The early life of a start-up can be a nerve-wracking time. We explain a variety of schemes that can provide vital support to a fledgling company.
During the start-up phase of a company’s life cycle, there are a few hurdles it’s likely to face, especially if the company is considered high-risk. Two of the main challenges are raising finance and retention of skilled staff.
Fortunately, the UK offers a number of tax-efficient incentives that encourage growth and investment in start-ups and small companies. With proper structuring and planning, UK start-ups can make use of these regimes by sourcing important early-stage investment and by incentivising employees.
The traditional way for start-ups to access funding is through commercial loans from banks. This is often supplemented by third party investors where traditional sources are not enough.
But attracting investors can often be a challenge, because of the high risk associated with start-ups. The UK’s Enterprise Investment Scheme (EIS) and Seed Enterprise Investment Scheme (SEIS) help to encourage third-party individuals to invest in a new company.
What are the EIS and SEIS?
These regimes are designed to help smaller, riskier trading companies to find investors. The EIS allows a UK individual investor to obtain Income Tax relief on newly subscribed shares in a qualifying company. This is for up to 30% of their investment. Once eligible, the qualifying investments can also be sold by the investors without incurring Capital Gains Tax (CGT).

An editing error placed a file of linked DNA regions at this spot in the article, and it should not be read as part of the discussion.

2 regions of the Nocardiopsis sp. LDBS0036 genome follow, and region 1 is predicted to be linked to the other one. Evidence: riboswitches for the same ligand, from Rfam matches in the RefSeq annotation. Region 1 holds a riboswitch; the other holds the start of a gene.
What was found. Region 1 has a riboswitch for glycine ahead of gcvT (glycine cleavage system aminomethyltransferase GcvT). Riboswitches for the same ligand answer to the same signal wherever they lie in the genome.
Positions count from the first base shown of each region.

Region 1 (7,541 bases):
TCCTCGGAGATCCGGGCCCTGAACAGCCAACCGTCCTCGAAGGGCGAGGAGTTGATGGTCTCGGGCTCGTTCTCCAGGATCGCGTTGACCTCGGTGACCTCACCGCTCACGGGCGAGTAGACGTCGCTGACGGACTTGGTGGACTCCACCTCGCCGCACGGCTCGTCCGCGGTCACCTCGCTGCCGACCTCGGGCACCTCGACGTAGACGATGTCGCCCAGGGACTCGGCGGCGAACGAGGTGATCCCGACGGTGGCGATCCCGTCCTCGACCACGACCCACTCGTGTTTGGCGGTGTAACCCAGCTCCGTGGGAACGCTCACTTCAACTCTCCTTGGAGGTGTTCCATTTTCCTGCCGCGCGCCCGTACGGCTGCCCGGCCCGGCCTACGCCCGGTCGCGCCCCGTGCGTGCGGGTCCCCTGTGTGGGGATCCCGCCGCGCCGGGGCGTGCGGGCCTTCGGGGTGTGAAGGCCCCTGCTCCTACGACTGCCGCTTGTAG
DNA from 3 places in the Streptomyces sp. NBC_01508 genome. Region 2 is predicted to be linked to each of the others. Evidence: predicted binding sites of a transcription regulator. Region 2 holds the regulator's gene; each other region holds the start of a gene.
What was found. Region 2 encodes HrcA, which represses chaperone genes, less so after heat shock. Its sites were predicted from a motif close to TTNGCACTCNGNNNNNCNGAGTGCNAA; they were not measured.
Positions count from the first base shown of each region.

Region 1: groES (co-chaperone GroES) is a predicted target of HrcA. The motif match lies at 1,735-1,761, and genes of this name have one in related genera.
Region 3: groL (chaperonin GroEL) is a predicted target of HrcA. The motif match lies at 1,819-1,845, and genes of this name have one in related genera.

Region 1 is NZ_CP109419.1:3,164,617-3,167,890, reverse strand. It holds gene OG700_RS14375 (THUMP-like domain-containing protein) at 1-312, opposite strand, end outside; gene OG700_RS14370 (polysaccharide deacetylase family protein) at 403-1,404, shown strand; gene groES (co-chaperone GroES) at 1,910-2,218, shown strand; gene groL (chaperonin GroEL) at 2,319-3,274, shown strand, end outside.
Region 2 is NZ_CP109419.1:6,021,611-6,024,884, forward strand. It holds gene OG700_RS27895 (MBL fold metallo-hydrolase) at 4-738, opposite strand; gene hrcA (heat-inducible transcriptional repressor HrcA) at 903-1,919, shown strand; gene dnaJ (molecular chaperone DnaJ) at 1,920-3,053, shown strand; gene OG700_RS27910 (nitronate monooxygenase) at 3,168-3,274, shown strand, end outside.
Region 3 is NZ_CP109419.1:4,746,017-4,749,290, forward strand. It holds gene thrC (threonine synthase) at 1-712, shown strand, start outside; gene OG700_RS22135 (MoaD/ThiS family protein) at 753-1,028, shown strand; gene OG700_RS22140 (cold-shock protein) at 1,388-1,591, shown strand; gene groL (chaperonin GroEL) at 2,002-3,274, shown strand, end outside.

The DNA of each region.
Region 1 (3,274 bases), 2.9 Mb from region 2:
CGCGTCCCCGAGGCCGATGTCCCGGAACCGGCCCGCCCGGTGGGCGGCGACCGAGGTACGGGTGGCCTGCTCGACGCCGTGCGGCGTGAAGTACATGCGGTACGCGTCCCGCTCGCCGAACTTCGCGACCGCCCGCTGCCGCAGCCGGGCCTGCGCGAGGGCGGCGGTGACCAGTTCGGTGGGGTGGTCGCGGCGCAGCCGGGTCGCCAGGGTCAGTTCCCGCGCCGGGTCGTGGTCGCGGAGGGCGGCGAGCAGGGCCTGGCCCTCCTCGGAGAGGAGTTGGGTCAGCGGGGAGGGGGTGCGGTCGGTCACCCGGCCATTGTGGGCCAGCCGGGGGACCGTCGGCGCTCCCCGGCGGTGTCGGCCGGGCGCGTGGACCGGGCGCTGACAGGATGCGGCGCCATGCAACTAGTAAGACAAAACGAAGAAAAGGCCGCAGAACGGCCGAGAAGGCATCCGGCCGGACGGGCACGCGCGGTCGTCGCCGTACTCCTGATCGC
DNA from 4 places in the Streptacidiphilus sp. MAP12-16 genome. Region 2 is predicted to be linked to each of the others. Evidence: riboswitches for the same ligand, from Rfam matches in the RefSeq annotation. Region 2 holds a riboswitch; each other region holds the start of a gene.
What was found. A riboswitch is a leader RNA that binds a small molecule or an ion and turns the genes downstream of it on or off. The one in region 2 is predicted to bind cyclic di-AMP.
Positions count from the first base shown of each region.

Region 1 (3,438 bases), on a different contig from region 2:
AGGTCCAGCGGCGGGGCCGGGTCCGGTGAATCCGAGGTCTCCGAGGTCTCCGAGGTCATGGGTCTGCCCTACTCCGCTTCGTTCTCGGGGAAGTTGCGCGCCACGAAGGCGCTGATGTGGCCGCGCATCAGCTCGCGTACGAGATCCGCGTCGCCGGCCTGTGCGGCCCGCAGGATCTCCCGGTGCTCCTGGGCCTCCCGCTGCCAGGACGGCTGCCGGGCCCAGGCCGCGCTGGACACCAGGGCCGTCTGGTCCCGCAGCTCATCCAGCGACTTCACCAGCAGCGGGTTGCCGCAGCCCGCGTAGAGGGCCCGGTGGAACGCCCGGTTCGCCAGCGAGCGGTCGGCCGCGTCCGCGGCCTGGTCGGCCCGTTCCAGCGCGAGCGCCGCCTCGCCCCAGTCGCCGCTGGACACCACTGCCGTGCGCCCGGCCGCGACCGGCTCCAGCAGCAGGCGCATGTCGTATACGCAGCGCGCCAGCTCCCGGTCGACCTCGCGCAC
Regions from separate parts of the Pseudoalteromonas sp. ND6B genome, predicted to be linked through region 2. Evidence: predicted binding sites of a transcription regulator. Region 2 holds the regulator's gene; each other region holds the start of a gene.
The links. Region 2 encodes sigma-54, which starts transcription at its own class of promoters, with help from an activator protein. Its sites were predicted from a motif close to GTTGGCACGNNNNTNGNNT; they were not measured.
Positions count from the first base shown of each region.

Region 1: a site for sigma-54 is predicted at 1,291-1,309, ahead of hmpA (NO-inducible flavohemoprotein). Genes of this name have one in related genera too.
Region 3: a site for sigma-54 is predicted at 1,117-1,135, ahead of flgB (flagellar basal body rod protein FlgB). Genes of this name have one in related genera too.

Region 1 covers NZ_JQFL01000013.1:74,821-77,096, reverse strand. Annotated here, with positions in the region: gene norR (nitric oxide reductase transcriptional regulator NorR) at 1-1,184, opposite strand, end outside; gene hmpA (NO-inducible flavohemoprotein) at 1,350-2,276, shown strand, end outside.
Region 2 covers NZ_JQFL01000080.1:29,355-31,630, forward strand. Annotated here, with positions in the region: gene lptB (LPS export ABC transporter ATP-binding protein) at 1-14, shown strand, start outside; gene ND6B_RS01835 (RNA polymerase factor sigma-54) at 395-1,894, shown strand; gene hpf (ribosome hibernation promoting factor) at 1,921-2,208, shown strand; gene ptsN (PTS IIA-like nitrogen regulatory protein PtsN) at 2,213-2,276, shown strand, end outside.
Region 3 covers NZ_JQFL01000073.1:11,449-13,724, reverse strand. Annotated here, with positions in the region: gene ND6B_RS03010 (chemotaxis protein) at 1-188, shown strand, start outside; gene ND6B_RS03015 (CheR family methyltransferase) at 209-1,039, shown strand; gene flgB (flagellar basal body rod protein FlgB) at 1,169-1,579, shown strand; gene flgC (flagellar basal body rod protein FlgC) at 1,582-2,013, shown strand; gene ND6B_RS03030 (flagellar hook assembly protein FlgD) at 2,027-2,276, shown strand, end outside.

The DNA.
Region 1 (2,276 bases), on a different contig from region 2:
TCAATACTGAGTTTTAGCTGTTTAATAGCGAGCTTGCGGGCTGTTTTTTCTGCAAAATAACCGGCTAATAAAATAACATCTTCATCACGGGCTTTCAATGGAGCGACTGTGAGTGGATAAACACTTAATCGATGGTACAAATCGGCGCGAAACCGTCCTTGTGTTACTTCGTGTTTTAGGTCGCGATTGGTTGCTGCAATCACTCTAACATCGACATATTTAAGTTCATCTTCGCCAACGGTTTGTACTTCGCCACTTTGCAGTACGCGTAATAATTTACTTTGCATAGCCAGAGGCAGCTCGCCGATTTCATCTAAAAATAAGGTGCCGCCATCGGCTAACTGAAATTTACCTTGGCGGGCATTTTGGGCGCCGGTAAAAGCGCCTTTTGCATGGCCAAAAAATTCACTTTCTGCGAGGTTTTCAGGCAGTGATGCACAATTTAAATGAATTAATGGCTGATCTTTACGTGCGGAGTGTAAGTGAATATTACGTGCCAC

The SEIS is similar to the EIS but is aimed at even smaller companies (those in the very early stages of their start-up). The SEIS offers higher tax relief to investors (up to 50% Income Tax relief) to reflect the higher risks of investing.
Does your company qualify for EIS and SEIS?
There are a number of requirements that need to be met by start-ups to qualify for EIS or SEIS. These include:
It must be a trading company or holding company of a trading group, which isn’t controlled by another company.
Trading activities carried on by the company/group must not substantively include ‘excluded activities’. Excluded activities include banking, certain financial activities, property development and farming, among others.
Companies must be within the first seven years of trading to qualify for EIS relief, and within two years of trading to qualify for SEIS relief. HMRC restricts the use of SEIS if EIS has already been used to receive investment.
The company or group must not have gross assets of more than £15m or more than 250 employees before issuing shares and must not have £16m of gross assets after the issue of shares, for the shares to qualify for EIS relief.
For SEIS, the company’s gross assets limit is £200,000 and the company must have no more than 25 employees for the shares to qualify for SEIS relief.
What about the investor?
For EIS and SEIS, investors have to be individuals:
who are not employees of the company.
for EIS, who are not directors of the company – subject to certain exceptions.
who do not have more than a 30% stake in the company, in terms of shareholding, voting rights, and certain other economic tests.
What tax relief is available?
Individual investors can claim Income Tax relief of up to £300,000 per tax year on newly subscribed EIS shares (30% of investment) and £50,000 per tax year on newly subscribed SEIS shares (50% of investment). Investors may get more generous relief, subject to meeting specific criteria, for ‘knowledge intensive companies’.